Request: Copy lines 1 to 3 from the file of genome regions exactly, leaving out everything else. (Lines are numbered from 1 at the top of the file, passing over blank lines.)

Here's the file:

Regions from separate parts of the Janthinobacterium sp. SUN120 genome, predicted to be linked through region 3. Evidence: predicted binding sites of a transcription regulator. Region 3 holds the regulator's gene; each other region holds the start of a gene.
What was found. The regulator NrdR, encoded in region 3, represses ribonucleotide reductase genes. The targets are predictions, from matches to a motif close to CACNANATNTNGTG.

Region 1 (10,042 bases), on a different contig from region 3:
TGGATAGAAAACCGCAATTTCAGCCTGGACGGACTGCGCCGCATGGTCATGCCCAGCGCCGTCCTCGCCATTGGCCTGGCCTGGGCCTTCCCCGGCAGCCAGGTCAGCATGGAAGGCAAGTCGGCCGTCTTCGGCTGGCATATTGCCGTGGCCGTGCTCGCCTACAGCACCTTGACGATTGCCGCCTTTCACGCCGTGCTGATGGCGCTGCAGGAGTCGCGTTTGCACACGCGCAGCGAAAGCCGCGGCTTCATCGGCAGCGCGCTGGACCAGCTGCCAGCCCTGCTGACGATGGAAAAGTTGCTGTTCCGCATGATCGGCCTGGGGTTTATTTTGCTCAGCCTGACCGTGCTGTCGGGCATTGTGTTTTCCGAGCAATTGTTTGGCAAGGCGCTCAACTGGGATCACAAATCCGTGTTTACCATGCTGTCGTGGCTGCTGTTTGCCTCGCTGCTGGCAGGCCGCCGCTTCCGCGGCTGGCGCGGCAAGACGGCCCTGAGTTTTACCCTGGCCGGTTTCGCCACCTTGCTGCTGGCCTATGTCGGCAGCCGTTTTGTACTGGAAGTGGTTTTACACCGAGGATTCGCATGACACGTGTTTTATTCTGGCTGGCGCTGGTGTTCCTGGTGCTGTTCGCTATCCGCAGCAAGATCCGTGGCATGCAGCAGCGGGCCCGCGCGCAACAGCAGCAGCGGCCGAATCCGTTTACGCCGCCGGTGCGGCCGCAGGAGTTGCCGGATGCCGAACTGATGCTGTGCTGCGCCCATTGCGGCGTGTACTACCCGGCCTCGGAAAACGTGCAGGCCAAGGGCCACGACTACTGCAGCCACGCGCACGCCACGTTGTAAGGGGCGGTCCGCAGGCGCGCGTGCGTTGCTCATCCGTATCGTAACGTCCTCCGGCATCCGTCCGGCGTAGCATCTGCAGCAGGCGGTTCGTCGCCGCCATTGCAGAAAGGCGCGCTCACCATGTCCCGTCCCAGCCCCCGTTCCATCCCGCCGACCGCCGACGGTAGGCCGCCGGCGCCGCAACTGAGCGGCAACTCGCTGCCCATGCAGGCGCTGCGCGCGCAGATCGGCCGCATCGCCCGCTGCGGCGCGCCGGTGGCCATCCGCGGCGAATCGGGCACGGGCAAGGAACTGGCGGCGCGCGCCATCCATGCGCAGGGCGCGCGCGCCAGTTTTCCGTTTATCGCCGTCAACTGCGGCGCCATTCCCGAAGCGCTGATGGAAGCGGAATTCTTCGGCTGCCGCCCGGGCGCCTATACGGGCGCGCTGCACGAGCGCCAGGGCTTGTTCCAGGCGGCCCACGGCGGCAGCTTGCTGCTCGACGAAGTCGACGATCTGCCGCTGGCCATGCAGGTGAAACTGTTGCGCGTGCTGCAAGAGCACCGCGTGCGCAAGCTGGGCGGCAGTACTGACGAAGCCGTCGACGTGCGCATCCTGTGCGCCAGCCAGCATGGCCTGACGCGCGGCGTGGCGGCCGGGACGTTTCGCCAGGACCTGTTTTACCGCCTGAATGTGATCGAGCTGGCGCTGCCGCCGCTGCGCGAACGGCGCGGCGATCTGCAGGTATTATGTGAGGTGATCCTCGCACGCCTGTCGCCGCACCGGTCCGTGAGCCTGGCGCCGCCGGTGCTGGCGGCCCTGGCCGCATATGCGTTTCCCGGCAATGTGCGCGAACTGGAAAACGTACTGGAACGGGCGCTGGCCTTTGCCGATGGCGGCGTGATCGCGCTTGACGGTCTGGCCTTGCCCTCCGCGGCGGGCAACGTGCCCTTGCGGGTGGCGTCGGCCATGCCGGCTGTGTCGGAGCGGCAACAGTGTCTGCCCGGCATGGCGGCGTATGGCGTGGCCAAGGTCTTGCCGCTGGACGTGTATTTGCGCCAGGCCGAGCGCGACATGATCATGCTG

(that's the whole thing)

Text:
Regions from separate parts of the Janthinobacterium sp. SUN120 genome, predicted to be linked through region 3. Evidence: predicted binding sites of a transcription regulator. Region 3 holds the regulator's gene; each other region holds the start of a gene.
What was found. The regulator NrdR, encoded in region 3, represses ribonucleotide reductase genes. The targets are predictions, from matches to a motif close to CACNANATNTNGTG.

Region 1 (10,042 bases), on a different contig from region 3: